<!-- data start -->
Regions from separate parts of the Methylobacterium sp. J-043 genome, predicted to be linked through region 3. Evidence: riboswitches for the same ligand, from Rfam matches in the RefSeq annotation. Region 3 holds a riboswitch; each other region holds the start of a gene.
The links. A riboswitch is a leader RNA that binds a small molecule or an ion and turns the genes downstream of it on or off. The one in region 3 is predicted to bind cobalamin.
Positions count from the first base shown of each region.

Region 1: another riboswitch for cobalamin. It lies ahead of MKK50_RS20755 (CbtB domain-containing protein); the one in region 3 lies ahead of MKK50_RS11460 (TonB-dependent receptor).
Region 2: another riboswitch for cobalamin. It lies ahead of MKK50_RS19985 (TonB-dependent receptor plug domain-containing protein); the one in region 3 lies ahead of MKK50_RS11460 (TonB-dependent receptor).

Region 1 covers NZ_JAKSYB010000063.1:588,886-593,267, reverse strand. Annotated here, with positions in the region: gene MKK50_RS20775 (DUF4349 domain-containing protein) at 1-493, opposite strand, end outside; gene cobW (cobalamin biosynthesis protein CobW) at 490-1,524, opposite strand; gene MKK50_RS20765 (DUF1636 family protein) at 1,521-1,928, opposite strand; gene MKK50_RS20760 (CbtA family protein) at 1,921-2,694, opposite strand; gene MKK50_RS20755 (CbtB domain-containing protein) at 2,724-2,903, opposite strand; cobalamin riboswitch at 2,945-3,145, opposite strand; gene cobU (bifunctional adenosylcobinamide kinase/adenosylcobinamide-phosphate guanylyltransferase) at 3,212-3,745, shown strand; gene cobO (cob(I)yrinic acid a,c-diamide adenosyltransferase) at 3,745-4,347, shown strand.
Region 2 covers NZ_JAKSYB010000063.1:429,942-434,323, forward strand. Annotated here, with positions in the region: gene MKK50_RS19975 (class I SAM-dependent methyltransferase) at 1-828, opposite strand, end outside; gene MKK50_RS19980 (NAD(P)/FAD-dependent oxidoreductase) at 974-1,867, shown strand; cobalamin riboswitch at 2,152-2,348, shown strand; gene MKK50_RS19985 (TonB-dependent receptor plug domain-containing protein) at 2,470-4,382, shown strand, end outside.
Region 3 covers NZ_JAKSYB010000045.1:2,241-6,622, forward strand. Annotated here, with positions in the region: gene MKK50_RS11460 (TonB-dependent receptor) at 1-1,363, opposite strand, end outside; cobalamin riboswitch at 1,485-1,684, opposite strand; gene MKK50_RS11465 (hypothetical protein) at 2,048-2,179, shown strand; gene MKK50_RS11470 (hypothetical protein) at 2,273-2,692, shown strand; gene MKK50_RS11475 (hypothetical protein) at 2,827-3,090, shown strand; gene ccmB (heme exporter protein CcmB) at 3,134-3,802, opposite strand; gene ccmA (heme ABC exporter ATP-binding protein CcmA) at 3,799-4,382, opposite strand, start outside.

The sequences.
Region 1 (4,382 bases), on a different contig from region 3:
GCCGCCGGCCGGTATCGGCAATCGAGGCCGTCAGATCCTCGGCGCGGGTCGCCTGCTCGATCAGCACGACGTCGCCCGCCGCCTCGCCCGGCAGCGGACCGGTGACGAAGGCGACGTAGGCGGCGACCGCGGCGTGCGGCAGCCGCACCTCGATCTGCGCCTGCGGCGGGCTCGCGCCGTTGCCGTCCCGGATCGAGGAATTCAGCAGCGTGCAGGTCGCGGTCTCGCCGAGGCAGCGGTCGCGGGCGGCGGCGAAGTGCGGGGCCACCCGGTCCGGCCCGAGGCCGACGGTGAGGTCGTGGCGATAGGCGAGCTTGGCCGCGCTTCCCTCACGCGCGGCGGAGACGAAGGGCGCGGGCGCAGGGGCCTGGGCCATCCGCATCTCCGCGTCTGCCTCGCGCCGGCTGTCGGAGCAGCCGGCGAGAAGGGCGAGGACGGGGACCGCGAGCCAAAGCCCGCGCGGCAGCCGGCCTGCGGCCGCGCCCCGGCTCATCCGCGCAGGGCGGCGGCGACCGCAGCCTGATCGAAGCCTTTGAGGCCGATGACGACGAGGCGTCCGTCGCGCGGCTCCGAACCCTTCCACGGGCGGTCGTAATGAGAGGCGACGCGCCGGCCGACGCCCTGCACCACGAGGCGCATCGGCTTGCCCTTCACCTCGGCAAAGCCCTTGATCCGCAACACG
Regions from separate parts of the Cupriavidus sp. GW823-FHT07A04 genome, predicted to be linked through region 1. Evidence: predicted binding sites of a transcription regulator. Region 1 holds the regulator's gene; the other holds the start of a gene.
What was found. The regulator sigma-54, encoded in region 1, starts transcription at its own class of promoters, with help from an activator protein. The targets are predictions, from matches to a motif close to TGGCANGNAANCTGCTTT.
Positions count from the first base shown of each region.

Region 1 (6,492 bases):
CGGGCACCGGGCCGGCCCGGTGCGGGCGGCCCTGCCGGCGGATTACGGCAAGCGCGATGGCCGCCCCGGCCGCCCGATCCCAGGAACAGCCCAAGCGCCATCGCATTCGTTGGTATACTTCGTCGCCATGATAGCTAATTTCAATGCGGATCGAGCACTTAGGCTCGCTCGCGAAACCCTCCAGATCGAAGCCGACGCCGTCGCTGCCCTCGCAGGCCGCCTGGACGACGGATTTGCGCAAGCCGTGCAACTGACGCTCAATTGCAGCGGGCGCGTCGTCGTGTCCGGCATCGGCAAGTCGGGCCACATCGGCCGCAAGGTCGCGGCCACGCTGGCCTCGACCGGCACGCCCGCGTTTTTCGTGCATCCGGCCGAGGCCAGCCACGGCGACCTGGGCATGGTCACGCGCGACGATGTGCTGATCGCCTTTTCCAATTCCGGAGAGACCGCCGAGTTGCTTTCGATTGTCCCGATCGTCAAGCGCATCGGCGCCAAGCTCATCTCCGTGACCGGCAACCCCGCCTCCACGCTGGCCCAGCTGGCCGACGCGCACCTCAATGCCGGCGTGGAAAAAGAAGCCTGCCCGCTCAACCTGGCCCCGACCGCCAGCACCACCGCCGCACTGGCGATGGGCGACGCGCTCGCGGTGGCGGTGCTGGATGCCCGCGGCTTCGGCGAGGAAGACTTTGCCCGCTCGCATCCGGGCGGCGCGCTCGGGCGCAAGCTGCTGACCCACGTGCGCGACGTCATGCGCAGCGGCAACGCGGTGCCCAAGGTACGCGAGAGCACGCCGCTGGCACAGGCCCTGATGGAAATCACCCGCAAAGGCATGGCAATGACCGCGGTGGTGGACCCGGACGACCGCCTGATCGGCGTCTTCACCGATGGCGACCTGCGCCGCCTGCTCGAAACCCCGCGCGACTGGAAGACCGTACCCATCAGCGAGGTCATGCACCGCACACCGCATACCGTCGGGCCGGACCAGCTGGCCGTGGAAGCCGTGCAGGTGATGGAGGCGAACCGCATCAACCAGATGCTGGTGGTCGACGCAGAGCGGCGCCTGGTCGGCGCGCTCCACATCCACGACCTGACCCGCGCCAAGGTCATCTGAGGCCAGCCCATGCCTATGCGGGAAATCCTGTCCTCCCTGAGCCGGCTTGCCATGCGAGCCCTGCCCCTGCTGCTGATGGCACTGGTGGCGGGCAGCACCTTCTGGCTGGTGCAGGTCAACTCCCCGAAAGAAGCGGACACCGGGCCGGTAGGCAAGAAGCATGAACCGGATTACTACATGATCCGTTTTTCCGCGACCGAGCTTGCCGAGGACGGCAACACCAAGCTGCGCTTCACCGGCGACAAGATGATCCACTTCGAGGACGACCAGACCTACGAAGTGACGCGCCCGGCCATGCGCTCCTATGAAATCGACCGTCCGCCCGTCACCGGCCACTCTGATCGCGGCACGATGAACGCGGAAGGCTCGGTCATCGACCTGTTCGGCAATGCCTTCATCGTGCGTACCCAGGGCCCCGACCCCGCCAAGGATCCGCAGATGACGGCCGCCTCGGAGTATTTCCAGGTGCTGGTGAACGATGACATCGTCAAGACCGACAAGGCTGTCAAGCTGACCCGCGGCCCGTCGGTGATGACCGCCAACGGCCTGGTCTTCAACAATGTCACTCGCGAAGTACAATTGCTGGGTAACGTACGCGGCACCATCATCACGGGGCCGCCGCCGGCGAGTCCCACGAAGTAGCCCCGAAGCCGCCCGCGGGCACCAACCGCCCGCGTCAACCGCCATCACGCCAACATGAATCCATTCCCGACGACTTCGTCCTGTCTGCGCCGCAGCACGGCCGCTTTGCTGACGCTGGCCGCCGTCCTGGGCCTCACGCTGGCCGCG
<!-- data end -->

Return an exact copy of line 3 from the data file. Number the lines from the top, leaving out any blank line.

Positions count from the first base shown of each region.